Skip to main content

Diatoms define a novel freshwater biogeography of the Antarctic

Cite this dataset

Tytgat, Bjorn; Verleyen, Elie (2020). Diatoms define a novel freshwater biogeography of the Antarctic [Dataset]. Dryad.


Terrestrial biota in the Antarctic are more globally distinct and highly structured
biogeographically than previously believed, but information on biogeographic patterns
and endemism in freshwater communities is largely lacking. We studied biogeographic
patterns of Antarctic freshwater diatoms based on the analysis of species occurrences in a
dataset of 439 lakes spread across the Antarctic realm. Highly distinct diatom floras, both
in terms of composition and richness, characterize Continental Antarctica, Maritime
Antarctica and the sub-Antarctic islands, with marked biogeographic provincialism in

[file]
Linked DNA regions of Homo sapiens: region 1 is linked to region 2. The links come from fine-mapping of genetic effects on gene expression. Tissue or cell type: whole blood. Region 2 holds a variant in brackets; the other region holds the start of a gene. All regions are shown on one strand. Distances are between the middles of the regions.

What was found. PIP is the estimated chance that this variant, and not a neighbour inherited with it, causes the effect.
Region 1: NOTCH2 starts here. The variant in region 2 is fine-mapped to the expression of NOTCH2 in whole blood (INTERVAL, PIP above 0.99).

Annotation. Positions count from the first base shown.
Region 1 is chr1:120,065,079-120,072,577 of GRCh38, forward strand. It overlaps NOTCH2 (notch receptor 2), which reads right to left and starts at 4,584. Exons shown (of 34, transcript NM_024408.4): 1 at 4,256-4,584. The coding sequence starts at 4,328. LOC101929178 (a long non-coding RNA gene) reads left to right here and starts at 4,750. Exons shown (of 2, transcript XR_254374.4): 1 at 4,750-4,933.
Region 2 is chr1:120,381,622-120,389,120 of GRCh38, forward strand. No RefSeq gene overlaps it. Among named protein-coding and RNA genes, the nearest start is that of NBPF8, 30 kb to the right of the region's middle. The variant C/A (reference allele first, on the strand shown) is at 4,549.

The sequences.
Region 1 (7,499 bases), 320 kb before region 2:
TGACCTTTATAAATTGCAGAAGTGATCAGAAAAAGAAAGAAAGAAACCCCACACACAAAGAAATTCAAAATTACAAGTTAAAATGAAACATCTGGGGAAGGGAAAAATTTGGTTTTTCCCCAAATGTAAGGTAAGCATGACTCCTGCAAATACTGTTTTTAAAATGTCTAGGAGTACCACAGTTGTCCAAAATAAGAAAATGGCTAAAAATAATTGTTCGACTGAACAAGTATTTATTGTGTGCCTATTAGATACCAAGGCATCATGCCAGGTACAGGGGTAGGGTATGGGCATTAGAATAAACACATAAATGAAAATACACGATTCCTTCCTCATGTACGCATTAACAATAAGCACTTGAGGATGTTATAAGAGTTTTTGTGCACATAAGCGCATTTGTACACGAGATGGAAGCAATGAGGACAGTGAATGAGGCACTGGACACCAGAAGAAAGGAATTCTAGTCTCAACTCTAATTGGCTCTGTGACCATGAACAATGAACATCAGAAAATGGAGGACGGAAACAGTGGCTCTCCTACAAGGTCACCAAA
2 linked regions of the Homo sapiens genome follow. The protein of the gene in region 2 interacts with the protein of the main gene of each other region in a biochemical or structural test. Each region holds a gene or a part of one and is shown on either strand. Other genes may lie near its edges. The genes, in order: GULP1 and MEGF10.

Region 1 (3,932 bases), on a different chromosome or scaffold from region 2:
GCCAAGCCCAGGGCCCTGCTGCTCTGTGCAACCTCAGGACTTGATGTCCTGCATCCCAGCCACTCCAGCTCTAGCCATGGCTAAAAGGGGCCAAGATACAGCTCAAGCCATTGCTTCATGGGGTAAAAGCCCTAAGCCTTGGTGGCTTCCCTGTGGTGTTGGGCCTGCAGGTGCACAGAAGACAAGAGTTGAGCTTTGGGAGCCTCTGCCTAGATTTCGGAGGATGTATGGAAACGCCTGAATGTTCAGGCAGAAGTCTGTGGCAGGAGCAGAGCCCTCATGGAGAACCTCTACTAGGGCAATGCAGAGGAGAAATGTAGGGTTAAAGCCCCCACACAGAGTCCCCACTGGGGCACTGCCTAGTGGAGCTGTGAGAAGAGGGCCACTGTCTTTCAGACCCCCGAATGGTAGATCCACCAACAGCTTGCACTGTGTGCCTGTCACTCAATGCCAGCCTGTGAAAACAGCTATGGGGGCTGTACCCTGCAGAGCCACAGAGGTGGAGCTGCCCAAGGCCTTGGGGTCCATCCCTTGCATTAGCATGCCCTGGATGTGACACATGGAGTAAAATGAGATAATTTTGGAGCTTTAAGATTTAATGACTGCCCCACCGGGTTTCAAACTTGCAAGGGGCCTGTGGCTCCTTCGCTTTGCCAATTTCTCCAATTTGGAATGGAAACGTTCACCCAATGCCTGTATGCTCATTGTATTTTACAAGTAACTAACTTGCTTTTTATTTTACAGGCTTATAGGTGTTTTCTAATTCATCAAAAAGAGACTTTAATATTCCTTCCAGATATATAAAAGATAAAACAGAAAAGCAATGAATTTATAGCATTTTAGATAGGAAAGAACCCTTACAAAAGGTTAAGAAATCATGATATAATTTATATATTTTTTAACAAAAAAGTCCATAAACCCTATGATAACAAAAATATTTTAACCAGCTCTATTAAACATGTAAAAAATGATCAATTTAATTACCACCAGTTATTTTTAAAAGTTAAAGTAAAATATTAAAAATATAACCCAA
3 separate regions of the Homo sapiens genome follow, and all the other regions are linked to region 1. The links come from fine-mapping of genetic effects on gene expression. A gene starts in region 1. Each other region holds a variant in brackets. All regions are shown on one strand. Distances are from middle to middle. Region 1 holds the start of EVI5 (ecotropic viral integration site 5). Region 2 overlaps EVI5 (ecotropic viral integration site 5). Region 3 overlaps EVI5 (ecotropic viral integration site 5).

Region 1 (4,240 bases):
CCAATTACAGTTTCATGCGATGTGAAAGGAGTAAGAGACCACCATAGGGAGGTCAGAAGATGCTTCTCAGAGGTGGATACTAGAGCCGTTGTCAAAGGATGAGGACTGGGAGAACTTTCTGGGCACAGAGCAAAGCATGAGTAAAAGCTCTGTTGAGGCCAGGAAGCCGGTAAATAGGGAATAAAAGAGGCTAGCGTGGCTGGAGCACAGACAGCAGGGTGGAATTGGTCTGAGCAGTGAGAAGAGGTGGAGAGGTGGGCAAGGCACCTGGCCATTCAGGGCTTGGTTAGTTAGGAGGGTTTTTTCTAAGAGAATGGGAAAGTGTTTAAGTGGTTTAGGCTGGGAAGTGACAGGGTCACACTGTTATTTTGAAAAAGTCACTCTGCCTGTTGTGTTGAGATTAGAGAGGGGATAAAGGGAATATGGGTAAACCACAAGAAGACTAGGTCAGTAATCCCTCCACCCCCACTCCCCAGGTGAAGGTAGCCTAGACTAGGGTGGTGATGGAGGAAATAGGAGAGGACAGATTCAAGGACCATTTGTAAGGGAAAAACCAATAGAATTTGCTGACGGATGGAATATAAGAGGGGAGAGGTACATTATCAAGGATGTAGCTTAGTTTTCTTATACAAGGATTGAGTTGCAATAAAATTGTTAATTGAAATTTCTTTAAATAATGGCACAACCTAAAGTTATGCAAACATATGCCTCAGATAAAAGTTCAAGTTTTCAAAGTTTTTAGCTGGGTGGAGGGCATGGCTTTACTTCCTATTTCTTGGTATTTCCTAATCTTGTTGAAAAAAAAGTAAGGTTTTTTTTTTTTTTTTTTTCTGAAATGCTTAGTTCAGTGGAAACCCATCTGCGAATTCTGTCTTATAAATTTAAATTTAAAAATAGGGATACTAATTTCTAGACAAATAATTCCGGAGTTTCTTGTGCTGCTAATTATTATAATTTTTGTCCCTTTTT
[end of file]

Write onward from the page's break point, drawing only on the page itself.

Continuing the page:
each region. A total of 44% of all species is estimated to be endemic to the Antarctic, and
most of them are confined to a single biogeographic region. The level of endemism
significantly increases with increasing latitude and geographic isolation. Our results have
implications for conservation planning, and suggest that successful dispersal of
freshwater diatoms to and within the Antarctic is limited, fostering the evolution of
highly endemic diatom floras